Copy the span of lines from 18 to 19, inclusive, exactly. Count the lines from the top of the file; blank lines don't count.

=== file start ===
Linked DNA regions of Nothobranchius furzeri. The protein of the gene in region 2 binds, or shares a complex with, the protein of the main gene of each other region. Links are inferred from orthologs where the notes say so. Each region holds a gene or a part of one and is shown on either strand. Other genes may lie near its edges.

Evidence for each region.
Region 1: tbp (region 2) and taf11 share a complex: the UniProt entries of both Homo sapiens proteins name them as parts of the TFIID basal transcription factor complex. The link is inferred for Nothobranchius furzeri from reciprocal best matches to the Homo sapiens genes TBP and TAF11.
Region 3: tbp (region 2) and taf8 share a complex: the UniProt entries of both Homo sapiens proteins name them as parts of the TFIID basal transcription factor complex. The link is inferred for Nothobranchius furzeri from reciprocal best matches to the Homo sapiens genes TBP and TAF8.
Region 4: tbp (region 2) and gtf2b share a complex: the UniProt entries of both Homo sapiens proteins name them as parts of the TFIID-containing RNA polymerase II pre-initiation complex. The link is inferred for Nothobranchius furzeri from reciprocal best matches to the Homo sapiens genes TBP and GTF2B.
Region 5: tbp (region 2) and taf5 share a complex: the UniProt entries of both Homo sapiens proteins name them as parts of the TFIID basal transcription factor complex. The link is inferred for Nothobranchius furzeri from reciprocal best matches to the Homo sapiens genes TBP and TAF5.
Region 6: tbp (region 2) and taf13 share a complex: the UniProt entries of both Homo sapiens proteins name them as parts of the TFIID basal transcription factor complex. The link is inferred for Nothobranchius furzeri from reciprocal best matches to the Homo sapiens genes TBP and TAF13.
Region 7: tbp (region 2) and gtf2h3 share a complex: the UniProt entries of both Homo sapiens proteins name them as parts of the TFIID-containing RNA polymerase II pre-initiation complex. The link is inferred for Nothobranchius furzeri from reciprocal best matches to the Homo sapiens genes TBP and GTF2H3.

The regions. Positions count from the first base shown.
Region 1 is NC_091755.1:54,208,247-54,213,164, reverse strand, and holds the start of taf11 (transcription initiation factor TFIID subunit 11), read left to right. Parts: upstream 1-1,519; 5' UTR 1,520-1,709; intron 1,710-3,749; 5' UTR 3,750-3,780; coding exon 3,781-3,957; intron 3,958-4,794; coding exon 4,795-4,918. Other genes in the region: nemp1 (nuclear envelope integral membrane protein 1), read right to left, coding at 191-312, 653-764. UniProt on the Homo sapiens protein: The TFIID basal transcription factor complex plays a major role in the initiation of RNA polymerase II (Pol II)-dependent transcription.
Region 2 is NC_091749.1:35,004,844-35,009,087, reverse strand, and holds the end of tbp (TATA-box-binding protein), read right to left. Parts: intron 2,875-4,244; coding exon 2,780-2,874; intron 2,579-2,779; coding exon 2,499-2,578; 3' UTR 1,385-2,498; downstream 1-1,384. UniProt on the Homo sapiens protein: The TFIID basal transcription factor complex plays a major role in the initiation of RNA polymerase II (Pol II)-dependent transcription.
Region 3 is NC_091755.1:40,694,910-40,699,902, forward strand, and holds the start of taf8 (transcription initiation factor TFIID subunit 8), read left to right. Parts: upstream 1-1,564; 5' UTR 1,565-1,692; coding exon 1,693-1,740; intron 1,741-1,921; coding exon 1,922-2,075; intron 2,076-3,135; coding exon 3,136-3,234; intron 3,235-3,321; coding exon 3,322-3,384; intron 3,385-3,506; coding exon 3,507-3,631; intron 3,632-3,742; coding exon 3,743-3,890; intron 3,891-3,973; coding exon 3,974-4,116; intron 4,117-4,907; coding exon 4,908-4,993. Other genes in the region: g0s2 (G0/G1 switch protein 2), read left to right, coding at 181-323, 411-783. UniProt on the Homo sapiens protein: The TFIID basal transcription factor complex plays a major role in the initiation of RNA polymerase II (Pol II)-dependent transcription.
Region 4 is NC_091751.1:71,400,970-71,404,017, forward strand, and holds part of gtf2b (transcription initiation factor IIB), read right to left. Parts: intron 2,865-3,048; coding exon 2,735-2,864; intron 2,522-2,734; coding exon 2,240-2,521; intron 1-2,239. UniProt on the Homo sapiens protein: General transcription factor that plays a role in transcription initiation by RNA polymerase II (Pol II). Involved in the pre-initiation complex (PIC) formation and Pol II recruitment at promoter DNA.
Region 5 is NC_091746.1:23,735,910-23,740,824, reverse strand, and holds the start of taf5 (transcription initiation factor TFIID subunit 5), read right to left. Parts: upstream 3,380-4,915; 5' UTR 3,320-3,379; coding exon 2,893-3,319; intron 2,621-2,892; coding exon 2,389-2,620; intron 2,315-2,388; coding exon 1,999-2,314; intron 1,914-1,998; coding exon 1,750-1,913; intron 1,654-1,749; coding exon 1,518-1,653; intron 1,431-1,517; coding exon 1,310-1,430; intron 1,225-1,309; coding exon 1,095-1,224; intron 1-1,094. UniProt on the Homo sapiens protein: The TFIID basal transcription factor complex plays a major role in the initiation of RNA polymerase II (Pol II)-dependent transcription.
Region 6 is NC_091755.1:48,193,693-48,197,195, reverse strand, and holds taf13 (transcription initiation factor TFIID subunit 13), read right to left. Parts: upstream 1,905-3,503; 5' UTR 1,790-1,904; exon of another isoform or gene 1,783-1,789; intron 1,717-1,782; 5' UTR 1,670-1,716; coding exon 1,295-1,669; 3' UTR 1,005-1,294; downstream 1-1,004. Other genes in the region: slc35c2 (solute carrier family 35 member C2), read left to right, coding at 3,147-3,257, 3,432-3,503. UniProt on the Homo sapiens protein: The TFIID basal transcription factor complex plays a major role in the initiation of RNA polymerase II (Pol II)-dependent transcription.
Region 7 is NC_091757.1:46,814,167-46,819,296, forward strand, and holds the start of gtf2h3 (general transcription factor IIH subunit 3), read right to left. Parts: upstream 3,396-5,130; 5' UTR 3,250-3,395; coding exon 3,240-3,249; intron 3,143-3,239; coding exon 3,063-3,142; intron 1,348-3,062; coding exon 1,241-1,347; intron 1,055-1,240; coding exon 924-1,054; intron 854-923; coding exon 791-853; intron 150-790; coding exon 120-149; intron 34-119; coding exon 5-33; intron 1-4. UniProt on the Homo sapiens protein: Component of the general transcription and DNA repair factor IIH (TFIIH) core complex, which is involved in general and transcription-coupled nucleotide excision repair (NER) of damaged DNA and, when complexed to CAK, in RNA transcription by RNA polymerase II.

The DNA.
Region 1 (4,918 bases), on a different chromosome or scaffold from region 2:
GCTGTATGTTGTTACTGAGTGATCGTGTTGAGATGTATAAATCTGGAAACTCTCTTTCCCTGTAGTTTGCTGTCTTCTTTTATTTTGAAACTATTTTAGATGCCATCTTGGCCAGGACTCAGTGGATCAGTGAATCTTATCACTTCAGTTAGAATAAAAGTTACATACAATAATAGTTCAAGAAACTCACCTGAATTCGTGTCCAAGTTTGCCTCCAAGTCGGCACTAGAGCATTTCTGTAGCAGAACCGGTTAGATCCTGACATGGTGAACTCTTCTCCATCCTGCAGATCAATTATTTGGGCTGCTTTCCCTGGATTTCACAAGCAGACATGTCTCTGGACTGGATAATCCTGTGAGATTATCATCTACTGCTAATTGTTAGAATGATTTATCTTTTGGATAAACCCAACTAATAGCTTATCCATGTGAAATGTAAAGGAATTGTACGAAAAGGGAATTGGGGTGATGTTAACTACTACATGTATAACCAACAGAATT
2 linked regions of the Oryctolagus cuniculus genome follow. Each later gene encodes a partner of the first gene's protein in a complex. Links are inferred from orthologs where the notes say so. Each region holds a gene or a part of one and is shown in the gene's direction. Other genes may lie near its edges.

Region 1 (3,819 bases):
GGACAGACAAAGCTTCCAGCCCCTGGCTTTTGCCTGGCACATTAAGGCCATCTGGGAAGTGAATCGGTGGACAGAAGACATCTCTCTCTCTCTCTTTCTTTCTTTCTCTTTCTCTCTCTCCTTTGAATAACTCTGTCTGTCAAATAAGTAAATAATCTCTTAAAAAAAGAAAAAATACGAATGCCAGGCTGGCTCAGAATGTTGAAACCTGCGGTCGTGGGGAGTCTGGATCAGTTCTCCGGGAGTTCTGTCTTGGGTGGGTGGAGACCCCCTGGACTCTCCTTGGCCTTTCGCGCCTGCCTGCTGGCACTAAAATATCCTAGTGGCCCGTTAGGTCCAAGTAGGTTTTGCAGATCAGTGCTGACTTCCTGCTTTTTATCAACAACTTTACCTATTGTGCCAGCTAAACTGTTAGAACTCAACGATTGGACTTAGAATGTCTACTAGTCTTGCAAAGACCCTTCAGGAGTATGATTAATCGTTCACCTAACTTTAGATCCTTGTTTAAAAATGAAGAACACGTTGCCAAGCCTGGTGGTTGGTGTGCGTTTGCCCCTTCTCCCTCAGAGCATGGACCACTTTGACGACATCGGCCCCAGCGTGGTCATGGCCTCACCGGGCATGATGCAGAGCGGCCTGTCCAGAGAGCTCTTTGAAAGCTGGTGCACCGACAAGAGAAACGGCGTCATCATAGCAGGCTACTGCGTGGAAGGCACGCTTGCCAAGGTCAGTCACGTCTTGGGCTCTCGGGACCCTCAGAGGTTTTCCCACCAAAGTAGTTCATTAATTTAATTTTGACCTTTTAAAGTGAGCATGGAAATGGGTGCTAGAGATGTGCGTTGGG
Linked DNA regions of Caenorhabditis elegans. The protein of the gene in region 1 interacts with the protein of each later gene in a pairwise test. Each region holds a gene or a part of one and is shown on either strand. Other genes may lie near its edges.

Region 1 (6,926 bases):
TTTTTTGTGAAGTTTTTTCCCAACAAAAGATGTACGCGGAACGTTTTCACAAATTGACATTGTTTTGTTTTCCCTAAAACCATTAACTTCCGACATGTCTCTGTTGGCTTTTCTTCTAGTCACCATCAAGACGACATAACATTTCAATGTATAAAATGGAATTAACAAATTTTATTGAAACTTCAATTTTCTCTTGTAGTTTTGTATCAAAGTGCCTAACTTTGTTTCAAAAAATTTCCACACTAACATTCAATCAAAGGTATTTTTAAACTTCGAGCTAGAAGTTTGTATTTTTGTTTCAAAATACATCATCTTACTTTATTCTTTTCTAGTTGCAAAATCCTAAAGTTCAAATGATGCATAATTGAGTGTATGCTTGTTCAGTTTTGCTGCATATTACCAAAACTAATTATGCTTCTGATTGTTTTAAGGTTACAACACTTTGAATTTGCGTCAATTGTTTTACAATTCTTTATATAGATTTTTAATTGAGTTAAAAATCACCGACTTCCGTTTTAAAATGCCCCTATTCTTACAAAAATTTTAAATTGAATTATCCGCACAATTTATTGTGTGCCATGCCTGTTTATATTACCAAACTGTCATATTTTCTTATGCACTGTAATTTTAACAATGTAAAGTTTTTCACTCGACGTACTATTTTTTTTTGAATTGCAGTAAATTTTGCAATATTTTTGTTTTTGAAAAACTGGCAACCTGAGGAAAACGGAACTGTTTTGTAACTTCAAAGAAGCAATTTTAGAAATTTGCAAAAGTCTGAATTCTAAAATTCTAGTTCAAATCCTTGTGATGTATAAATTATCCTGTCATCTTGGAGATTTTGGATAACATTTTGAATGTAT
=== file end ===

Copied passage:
Region 1 (4,918 bases), on a different chromosome or scaffold from region 2:
GCTGTATGTTGTTACTGAGTGATCGTGTTGAGATGTATAAATCTGGAAACTCTCTTTCCCTGTAGTTTGCTGTCTTCTTTTATTTTGAAACTATTTTAGATGCCATCTTGGCCAGGACTCAGTGGATCAGTGAATCTTATCACTTCAGTTAGAATAAAAGTTACATACAATAATAGTTCAAGAAACTCACCTGAATTCGTGTCCAAGTTTGCCTCCAAGTCGGCACTAGAGCATTTCTGTAGCAGAACCGGTTAGATCCTGACATGGTGAACTCTTCTCCATCCTGCAGATCAATTATTTGGGCTGCTTTCCCTGGATTTCACAAGCAGACATGTCTCTGGACTGGATAATCCTGTGAGATTATCATCTACTGCTAATTGTTAGAATGATTTATCTTTTGGATAAACCCAACTAATAGCTTATCCATGTGAAATGTAAAGGAATTGTACGAAAAGGGAATTGGGGTGATGTTAACTACTACATGTATAACCAACAGAATT